I am asked this question several times a week. Since I adjust to the market and do not predict it, let me give you a possible scenario. Volatility has returned, the S&P 500 has fallen more than 4% and the doomsayers and short sellers are expounding that the bubble has burst.
Now that we are back to within 1% of its all-time high their calls have been somewhat muted. I have no intention of trying to market time but I believe this market has a long way to run before the bulls stop making money.
There is no doubt that this bull market is getting mature and I don’t see a retirement plan for the bull forthcoming. The bull is now some 63 months old. That is longer than nine of the 15 bull markets since 1871.
However, it still has five more months to go until it is average in terms of length-and 41 months before it reaches the post-World War II average. Bull markets have been getting longer since the end of the War-a lot longer. Starting with the beginning in1949, bull markets have lasted an average of 104 months or nearly 9 years. The current 5 years doesn’t seem so old, does it? There has been seven bull markets (including this one) since 1949 and the current one only places seventh in terms of length.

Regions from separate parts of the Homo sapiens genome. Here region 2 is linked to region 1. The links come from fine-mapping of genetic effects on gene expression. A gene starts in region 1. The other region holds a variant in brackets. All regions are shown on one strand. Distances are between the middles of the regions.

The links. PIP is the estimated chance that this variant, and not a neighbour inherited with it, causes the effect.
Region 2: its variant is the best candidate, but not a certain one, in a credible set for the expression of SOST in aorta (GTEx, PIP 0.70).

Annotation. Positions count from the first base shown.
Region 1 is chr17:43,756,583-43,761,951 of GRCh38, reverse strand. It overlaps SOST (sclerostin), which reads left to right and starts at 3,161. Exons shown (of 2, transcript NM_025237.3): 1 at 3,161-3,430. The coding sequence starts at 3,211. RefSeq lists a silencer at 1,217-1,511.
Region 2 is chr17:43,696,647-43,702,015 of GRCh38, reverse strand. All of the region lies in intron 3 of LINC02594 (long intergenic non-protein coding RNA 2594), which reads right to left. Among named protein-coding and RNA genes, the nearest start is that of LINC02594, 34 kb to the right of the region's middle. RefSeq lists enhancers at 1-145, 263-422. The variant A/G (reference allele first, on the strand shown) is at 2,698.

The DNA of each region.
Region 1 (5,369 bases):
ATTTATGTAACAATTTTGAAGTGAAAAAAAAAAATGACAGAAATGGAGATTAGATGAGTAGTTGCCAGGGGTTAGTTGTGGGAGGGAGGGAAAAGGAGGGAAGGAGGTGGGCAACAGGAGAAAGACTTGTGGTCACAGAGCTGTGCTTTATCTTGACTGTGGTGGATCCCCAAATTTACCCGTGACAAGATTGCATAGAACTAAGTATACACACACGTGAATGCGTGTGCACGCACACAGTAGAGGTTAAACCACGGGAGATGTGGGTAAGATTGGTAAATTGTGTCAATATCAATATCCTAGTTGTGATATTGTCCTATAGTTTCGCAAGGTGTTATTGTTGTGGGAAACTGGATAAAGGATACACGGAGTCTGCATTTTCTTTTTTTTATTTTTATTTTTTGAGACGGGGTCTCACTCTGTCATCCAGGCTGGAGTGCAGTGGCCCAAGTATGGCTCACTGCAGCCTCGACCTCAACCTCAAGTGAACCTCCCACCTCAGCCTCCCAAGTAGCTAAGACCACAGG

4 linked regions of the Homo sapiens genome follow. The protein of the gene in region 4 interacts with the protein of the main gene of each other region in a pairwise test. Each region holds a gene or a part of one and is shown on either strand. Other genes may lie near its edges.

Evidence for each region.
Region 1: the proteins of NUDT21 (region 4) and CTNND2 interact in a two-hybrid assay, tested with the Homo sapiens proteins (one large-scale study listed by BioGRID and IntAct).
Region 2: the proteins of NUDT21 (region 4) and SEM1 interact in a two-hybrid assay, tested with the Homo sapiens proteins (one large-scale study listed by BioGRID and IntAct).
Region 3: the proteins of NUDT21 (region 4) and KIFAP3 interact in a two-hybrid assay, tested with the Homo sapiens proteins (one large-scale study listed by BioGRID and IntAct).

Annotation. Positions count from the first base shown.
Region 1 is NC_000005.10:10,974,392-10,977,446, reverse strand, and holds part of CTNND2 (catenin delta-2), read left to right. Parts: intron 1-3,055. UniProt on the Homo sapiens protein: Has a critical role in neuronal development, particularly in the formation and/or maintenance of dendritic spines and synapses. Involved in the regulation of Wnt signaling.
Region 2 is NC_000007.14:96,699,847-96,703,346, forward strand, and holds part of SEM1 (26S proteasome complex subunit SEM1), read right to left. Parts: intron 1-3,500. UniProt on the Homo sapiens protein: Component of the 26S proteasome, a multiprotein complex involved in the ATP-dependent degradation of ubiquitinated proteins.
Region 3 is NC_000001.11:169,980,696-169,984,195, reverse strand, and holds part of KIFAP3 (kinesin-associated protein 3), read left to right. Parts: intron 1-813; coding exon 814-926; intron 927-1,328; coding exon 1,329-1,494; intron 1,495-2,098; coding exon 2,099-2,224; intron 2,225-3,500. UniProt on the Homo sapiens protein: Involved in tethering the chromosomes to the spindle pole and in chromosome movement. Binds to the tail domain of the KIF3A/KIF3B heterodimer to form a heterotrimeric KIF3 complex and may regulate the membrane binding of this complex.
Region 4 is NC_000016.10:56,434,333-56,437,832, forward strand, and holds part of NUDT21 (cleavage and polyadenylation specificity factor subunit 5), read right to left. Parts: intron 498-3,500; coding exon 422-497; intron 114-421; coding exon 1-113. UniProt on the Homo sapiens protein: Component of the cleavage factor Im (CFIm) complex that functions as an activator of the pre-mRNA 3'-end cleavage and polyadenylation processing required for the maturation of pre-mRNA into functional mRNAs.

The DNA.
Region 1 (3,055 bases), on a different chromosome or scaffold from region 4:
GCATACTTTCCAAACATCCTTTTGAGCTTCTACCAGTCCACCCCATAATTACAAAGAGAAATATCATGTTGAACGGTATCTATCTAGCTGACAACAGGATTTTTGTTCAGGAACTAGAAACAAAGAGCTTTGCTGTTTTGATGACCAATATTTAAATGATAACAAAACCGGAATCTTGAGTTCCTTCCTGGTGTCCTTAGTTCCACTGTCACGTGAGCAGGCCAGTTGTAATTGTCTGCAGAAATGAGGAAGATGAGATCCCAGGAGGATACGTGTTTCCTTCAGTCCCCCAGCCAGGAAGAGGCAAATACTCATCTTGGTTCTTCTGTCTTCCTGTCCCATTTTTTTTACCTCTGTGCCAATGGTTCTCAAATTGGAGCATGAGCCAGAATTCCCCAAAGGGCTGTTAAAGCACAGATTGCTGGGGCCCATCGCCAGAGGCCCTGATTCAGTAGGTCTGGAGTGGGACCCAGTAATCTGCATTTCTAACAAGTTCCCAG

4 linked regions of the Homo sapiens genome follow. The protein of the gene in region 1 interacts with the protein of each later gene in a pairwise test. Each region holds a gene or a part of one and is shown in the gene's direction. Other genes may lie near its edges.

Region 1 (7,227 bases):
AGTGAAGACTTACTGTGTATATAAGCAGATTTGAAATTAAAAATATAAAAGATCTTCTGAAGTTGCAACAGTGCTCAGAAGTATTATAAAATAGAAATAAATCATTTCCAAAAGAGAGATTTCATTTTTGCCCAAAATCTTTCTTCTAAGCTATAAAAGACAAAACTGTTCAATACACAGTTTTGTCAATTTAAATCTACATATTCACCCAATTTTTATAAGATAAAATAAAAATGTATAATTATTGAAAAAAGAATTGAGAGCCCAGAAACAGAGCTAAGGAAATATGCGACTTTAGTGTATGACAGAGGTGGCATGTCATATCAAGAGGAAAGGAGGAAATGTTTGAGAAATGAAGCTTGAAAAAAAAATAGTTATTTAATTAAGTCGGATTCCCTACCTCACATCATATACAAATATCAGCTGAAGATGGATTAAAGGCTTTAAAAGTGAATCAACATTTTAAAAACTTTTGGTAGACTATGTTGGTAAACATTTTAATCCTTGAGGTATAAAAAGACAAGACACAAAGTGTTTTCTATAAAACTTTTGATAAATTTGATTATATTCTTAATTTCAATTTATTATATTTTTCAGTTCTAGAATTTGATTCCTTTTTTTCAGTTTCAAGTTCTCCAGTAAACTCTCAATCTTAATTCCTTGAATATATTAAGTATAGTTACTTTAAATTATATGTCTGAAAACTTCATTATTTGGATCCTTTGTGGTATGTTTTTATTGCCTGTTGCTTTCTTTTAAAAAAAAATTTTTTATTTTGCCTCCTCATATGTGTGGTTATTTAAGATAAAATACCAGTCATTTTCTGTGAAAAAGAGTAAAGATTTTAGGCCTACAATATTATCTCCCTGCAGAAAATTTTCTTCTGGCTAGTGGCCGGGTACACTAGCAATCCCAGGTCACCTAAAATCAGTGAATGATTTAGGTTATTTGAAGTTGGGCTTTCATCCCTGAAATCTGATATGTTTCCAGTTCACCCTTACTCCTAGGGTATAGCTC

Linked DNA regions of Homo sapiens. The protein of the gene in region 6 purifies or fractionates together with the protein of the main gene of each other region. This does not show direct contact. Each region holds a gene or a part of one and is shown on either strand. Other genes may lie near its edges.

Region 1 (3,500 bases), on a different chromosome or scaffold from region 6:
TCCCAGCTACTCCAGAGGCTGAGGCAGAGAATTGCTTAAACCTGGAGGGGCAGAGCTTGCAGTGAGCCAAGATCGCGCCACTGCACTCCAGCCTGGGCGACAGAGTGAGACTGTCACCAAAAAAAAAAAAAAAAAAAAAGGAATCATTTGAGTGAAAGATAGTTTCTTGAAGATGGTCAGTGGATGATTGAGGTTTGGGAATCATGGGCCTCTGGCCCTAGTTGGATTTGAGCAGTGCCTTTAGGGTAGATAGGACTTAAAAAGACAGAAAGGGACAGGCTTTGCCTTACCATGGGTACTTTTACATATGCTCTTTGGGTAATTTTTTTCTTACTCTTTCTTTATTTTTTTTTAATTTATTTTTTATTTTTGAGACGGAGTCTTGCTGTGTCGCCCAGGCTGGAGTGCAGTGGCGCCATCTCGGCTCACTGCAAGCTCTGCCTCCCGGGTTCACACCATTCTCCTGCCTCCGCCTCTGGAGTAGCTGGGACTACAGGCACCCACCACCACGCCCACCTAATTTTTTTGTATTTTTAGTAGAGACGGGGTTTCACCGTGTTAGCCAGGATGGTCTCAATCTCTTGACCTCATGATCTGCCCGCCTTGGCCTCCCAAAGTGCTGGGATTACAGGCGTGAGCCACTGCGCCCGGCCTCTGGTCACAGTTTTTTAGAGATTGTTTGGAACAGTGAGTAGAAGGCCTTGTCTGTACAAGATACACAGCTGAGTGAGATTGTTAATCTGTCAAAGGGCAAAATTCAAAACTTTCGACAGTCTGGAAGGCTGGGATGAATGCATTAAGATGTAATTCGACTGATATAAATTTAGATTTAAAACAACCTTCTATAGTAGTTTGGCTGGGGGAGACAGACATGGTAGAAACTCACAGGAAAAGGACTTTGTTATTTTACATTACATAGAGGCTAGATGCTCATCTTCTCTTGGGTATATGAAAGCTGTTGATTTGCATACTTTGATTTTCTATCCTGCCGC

From the low in 2009 at 66.79, to the all-time high of 1897.28, the S&P has risen 185%. That is above the 163% average since 1871. However, the modern bull (since the end of WWII) has averaged 259% gains.
Three bull markets gained less than 100% while the other three were up 391%,414% and 516%, respectfully. Could the fact that the current one broke through the 100% barrier mean that it’s headed significantly higher?
This is just an observation but if the market simply performed according to ache average modern day bull market, it would last another 3 ½ years and rise 74%.